Pontiac High School students are caring for an endangered species in hopes of bringing it back to Illinois. Science Teacher Paul Ritter says they are raising Alligator Snapping Turtles for the Department of Natural Resources and the National Geographic Society.
"Using a term that the kids came up with 'Thinking outside the shell' we found a way to have these organisms in the classrooms throughout the state and by allowing the students to be a part of it, bringing the species back from extinction."
Ritter says Alligator Snapping Turtles were a keystone species in some environmental food webs in Illinois.
"This species is one that was hunted and consumed from the 30s to the 60s very heavily."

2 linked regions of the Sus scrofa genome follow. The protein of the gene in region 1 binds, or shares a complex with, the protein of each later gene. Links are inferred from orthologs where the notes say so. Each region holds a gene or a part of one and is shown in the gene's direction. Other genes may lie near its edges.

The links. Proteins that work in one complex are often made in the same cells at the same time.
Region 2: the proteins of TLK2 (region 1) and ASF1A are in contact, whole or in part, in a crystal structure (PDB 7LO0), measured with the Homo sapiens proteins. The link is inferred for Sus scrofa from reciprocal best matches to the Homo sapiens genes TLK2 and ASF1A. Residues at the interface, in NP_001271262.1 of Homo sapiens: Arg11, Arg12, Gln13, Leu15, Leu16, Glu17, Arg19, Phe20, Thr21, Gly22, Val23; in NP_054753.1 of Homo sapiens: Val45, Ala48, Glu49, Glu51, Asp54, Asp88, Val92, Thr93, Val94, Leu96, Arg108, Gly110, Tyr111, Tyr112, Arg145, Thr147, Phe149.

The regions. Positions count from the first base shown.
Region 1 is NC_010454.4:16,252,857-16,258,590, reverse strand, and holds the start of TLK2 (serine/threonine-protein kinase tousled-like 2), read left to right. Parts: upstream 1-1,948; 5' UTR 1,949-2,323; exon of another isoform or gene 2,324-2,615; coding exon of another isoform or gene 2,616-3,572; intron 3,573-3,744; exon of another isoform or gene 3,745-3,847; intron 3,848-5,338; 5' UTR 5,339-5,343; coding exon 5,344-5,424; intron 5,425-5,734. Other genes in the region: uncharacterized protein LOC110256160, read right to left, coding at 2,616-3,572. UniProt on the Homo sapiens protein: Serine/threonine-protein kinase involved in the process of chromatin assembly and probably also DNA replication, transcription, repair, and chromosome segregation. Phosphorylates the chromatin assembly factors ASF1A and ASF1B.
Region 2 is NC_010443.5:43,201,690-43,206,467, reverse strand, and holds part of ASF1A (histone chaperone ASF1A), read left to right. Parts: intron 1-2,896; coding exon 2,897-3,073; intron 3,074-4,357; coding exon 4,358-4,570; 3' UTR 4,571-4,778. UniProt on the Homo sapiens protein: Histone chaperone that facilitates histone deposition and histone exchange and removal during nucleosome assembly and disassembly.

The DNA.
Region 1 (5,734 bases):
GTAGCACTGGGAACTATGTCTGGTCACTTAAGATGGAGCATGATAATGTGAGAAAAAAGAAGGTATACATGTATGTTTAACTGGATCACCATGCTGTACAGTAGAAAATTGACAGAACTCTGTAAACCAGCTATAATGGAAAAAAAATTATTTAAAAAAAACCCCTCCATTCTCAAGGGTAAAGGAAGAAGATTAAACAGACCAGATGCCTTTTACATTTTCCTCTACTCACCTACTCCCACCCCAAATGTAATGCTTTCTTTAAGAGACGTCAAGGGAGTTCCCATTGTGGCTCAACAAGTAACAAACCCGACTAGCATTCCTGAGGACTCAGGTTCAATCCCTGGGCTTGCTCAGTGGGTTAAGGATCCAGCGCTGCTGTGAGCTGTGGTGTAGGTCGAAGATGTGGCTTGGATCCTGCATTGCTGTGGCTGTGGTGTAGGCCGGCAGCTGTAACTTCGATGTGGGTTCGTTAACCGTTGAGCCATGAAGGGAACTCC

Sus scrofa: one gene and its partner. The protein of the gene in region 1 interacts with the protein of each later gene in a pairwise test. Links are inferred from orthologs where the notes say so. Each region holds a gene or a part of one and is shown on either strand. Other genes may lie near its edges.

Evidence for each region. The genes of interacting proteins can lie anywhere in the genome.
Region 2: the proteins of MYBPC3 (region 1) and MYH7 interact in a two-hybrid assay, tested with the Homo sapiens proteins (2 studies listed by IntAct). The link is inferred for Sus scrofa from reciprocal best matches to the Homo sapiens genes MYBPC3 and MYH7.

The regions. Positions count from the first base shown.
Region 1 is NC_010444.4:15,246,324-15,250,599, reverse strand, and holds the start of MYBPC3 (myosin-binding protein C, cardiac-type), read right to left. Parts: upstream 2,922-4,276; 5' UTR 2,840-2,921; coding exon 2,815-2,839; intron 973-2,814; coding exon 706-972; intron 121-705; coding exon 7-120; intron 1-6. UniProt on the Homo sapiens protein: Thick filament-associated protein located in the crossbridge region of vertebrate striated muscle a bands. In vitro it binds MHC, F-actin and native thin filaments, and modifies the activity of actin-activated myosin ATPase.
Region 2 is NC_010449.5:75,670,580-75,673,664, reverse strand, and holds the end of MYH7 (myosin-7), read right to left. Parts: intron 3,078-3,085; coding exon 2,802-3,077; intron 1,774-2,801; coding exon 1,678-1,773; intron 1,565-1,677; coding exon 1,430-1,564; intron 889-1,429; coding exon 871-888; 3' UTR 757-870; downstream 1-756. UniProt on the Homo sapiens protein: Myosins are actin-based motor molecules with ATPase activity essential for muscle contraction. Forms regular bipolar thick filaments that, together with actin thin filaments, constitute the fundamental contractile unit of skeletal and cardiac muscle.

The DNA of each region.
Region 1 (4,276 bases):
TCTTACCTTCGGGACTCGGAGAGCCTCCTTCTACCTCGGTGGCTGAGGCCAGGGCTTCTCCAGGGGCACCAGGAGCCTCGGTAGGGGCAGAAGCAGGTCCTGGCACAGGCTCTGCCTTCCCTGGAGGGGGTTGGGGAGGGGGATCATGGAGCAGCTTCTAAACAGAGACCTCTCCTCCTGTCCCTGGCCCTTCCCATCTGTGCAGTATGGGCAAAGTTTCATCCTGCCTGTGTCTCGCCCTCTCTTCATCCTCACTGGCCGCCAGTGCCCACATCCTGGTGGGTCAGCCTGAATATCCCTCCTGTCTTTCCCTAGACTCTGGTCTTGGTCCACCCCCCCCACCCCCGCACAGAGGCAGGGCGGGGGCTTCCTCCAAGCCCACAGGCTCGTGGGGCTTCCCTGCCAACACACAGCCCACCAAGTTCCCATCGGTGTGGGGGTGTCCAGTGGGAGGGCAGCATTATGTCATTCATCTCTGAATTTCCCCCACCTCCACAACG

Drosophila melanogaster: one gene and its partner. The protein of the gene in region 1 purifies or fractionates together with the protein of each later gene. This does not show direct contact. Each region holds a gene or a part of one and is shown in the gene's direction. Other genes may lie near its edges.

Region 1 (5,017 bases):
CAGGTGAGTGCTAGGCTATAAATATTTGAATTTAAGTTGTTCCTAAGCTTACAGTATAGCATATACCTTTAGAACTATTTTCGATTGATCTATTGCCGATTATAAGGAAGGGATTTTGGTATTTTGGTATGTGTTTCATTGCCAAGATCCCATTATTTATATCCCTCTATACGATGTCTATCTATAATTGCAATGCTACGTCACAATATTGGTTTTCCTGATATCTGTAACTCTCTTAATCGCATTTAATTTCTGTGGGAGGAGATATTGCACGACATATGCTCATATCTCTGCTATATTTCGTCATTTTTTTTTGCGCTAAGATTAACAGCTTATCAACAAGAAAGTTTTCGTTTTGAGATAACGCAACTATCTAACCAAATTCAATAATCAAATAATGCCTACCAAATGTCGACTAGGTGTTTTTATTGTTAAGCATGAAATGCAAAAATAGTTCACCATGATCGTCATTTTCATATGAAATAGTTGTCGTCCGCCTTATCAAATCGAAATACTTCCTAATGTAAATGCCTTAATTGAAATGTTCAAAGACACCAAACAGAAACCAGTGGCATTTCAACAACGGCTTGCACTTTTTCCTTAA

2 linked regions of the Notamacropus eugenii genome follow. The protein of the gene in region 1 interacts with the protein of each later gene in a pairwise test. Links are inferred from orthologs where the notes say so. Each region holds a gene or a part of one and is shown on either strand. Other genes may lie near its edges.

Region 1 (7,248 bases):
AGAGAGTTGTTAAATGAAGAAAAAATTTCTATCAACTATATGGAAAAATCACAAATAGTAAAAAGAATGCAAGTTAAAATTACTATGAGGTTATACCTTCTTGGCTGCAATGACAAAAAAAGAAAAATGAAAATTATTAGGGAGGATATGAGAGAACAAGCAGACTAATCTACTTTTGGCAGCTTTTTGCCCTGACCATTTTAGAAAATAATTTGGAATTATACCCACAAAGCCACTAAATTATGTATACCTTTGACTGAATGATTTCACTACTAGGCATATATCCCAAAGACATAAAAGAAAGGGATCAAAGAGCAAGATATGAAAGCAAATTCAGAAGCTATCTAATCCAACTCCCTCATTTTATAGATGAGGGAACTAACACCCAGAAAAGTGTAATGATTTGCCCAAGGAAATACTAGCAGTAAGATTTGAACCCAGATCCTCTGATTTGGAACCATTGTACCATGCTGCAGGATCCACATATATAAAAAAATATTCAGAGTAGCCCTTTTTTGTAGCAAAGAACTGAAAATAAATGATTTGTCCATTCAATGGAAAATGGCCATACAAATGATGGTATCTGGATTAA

Ritter says his students will reintroduce the young turtles at ages two four and six over the next eight years into watersheds in southern Illinois.
"We have not seen an example of a trapped specimen of Alligator Snapping Turtle since 1983 so either they're really really good at playing the game of hide and seek or they're just not there."
He says Illinois offers excellent habitat for the turtles. But, they are vulnerable to hunting because they don't start laying eggs till age 12 to 15.
"The fact that these guys reproduce at such an old age makes it very difficult because people were taking the older turtles out of circulation when they were consuming them and they don't reach the age of sexual maturity prior to them dying off.
Ritter says the effort to bring back the Alligator Snapping Turtle by crowd sourcing breeding operations in schools goes across classes because English students have written a curriculum and a care manual that can be used at other schools. He says with state budgets under stress, this may be the only way some species can return to the state.
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